Ichthyosis vulgaris, commonly known as ichthyosis, is a hereditary skin condition in which dead skin cells accumulate to form thick, dry scales on the surface of the skin. Sometimes known as fish scale disease, ichthyosis may be visible at birth, but more commonly develops in early childhood. Sometimes associated with other allergic skin problems, such as eczema, ichthyosis is treated symptomatically since no cure for the condition has yet been found. While this disease can be unsightly and somewhat uncomfortable, it is not serious and causes no other known health complications. In most cases, the condition resolves in adulthood, though it may occasionally recur.
Causes Of Ichthyosis
Ichthyosis is a relatively common skin disorder which can be inherited from an abnormal gene in only one parent. When children inherit defective genes from both parents, they are likely to have a more severe case of the disease. Ichthyosis is caused by a slowing of the natural shedding of the body’s uppermost layer of skin cells (keratin).
Though much less common than the hereditary disorder, there is also an acquired form of ichthyosis that develops in adulthood. Acquired ichthyosis is typically associated with other illnesses, such as cancer, thyroid disease of HIV/AIDS.
Symptoms Of Ichthyosis
The symptoms of ichthyosis are more apparent in the winter, frequently accompanied by other skin irritations, such as keratosis pilaris which causes small bumps on the back of the arms. Symptoms of ichthyosis include:
- Dry, rough, or thick skin
- Scaly or itchy skin
- Flaky scalp
- Skin with a tile-like appearance
- Discolored skin
- Skin with deep, painful cracks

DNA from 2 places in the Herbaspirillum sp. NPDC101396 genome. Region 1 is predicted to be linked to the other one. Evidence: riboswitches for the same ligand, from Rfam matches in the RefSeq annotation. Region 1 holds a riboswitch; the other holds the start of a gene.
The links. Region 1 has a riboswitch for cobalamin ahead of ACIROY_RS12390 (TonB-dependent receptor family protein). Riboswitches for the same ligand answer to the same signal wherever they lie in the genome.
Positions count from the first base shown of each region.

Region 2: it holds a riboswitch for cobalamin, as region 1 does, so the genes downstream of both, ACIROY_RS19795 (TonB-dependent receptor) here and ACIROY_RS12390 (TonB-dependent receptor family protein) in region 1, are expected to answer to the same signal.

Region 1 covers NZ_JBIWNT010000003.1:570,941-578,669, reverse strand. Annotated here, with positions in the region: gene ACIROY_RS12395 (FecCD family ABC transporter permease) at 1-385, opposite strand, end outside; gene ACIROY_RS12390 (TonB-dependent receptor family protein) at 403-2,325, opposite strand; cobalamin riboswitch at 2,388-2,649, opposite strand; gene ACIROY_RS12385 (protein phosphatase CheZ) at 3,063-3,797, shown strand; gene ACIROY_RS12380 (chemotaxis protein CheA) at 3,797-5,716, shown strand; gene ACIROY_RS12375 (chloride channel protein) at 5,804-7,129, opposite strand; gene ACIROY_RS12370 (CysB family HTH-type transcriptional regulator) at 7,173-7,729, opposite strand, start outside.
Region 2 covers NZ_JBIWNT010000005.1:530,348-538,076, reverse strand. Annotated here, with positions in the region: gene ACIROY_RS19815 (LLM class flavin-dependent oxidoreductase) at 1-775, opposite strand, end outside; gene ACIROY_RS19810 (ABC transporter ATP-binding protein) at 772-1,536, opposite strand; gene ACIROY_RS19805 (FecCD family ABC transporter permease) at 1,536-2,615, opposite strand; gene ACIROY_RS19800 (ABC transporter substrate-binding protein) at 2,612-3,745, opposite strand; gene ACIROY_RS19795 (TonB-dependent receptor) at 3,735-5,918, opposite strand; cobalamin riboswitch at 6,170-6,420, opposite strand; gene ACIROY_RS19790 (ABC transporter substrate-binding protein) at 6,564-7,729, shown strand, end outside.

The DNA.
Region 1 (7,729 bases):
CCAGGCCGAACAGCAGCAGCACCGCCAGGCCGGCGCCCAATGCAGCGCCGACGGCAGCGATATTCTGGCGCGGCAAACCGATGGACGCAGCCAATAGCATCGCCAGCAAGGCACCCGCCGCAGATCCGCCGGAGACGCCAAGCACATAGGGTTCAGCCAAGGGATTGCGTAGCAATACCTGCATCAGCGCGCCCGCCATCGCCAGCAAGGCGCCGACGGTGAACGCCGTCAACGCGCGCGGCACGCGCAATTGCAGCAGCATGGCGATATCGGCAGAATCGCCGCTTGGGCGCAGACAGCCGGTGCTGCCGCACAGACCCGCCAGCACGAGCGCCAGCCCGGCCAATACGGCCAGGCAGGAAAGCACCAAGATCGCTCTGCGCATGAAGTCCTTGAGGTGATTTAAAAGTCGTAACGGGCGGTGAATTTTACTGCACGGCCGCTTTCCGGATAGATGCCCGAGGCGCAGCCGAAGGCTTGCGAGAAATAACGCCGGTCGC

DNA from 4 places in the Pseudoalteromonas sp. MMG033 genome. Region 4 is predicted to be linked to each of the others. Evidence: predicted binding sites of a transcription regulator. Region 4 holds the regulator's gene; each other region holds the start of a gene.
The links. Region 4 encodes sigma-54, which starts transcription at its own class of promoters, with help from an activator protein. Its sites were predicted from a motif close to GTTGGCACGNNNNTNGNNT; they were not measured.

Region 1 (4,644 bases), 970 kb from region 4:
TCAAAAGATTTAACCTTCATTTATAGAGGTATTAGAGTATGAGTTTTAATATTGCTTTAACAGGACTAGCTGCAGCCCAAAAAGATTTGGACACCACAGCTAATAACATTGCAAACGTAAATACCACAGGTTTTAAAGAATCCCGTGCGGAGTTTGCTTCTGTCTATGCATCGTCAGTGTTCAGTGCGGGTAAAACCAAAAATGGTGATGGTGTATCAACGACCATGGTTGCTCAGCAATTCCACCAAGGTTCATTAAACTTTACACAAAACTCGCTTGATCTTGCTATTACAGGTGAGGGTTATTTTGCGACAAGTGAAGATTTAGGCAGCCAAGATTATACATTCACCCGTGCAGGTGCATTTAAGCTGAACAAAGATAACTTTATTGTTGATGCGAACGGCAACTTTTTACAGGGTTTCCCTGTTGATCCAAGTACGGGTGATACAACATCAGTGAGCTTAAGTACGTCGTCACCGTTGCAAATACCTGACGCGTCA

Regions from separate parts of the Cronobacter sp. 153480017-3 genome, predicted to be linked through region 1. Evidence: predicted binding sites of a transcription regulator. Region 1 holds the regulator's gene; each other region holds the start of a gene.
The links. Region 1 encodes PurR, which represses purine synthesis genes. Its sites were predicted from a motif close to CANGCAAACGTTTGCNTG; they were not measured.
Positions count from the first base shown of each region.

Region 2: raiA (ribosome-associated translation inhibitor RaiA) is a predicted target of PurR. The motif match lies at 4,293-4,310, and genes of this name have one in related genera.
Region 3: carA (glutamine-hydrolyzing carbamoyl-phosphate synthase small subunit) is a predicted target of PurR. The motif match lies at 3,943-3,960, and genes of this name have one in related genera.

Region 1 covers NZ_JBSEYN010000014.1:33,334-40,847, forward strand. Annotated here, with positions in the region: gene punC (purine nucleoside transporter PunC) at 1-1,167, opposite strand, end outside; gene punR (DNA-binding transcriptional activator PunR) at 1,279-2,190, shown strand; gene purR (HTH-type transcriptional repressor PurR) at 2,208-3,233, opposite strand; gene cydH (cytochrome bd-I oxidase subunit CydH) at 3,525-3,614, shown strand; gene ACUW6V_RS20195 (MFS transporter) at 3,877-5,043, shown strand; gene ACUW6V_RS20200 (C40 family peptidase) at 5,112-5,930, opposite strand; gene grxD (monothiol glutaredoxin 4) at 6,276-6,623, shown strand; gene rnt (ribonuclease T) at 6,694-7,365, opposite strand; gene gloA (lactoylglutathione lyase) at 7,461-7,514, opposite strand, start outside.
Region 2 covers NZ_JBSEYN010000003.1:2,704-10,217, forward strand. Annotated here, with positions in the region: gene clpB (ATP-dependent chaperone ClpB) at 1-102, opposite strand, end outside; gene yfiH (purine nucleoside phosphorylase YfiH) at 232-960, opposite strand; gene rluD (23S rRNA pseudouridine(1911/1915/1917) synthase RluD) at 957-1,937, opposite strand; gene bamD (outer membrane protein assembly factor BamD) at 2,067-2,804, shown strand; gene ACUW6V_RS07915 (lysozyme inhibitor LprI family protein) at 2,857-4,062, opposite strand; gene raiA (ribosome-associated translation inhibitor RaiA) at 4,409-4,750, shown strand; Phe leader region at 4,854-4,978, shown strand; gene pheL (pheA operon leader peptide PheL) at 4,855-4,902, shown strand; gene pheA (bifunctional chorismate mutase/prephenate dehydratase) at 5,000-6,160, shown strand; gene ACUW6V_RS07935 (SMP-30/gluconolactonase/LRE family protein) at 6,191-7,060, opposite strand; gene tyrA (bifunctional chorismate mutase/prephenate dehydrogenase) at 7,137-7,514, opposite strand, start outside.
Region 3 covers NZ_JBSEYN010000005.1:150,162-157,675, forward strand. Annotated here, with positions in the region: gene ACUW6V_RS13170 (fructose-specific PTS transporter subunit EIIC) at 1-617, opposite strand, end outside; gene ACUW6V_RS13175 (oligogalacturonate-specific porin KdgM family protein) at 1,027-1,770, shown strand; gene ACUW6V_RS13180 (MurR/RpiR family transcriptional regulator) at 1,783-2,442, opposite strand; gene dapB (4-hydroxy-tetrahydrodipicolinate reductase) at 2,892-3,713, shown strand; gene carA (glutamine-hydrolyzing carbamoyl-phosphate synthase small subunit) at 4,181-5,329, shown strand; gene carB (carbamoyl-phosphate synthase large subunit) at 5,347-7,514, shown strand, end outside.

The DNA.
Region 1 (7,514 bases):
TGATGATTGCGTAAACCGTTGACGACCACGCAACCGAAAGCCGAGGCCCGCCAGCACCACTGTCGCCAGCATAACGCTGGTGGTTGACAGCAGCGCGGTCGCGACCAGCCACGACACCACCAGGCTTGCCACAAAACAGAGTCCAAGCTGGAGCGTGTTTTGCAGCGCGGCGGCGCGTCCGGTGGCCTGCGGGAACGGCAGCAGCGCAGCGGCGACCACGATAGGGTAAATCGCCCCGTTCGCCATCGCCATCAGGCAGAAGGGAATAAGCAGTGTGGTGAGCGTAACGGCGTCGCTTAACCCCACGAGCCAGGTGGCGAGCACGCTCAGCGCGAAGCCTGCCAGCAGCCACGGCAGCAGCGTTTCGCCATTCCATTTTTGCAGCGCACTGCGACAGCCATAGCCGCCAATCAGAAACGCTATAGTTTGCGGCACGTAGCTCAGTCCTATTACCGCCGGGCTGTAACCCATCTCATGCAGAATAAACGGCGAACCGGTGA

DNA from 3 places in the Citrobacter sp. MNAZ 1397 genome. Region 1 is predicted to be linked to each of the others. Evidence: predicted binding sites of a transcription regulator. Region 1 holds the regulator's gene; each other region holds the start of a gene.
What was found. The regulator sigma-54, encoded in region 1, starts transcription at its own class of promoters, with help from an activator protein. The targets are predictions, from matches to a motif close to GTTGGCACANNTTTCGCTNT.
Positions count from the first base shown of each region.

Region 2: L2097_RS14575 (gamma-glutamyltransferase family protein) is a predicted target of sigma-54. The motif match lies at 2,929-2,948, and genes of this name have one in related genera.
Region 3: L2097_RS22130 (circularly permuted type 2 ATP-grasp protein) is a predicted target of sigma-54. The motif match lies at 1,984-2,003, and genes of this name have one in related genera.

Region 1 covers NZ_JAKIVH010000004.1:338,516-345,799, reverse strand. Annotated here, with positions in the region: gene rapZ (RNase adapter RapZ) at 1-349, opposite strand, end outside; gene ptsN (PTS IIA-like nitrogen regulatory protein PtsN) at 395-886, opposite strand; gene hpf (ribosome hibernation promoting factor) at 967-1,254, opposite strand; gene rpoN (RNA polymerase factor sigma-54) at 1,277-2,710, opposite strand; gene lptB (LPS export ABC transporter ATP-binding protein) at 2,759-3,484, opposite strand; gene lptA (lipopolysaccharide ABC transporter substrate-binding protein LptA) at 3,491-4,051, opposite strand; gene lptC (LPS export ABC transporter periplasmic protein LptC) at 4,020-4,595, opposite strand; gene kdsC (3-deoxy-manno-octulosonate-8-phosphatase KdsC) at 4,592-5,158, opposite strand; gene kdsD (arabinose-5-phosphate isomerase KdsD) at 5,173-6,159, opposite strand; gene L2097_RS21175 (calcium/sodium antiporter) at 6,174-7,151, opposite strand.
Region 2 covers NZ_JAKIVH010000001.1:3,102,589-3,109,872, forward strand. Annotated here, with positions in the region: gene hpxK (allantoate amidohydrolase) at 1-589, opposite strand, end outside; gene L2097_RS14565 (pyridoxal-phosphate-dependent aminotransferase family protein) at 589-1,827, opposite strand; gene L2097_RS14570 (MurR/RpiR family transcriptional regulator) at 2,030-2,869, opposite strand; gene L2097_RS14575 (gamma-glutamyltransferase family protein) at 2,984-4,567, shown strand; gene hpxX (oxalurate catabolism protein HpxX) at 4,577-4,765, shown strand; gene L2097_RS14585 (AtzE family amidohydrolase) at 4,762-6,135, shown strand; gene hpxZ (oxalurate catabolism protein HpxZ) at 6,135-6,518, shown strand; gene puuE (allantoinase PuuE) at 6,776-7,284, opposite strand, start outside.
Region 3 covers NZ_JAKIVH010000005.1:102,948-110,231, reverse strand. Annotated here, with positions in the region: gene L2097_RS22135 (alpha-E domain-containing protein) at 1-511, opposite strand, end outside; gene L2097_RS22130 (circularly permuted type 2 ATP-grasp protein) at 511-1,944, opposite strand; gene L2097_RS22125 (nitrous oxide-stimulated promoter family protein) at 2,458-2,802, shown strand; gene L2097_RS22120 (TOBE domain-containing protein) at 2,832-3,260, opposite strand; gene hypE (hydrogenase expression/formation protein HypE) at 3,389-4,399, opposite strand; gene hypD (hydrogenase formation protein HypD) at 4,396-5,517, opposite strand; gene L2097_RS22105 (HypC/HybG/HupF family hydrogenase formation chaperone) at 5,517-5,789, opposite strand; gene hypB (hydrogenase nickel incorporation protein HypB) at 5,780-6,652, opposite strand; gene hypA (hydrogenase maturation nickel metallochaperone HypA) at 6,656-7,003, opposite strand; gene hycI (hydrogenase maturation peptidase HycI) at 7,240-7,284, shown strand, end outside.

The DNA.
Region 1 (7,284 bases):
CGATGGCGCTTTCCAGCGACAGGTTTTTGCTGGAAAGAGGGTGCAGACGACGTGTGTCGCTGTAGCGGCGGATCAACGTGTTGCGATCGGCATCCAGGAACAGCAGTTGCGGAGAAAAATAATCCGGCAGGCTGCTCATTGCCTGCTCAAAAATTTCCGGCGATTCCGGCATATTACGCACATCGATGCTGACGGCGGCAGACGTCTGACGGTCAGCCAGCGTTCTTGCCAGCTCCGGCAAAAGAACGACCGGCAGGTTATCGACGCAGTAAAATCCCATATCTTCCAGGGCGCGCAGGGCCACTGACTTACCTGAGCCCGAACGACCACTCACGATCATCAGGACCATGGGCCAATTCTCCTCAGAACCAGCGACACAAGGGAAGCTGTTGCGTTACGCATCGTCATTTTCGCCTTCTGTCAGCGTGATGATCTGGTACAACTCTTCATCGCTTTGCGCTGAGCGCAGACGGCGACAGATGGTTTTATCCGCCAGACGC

The condition is typically more noticeable on the legs and elbows, but may also occur on the arms, hands and torso. It tends to improve in a warm, humid environment. More serious symptoms can occur if bacteria enter cracks or cuts, causing infection. Patients with ichthyosis should be on the lookout for such complications.
Diagnosis Of Ichthyosis
This skin condition is normally diagnosed by observation of its telltale scales. In some cases, though, tests, such as biopsies, may be performed to rule out other skin disorders. A family history that includes similar skin dryness helps to confirm the diagnosis.
Treatment Of Ichthyosis
Treatment of this disorder always includes the use of strong moisturizers. Creams and ointments, which adhere to the skin for a longer period, are preferred to lotions. Patients are advised to use mild, fragrance-free soaps and to apply moisturizers right after bathing or showering. Other products that may be recommended and prescribed for ichthyosis include:
- Lactic and glycolic acid
- Salicylic acid and urea
- Creams and ointments to control scaling
- Medications derived from vitamin A (retinoids)
Retinoids may result in dangerous side effects, such as birth defects when taken by pregnant women, so their use should be carefully discussed with the dermatologist.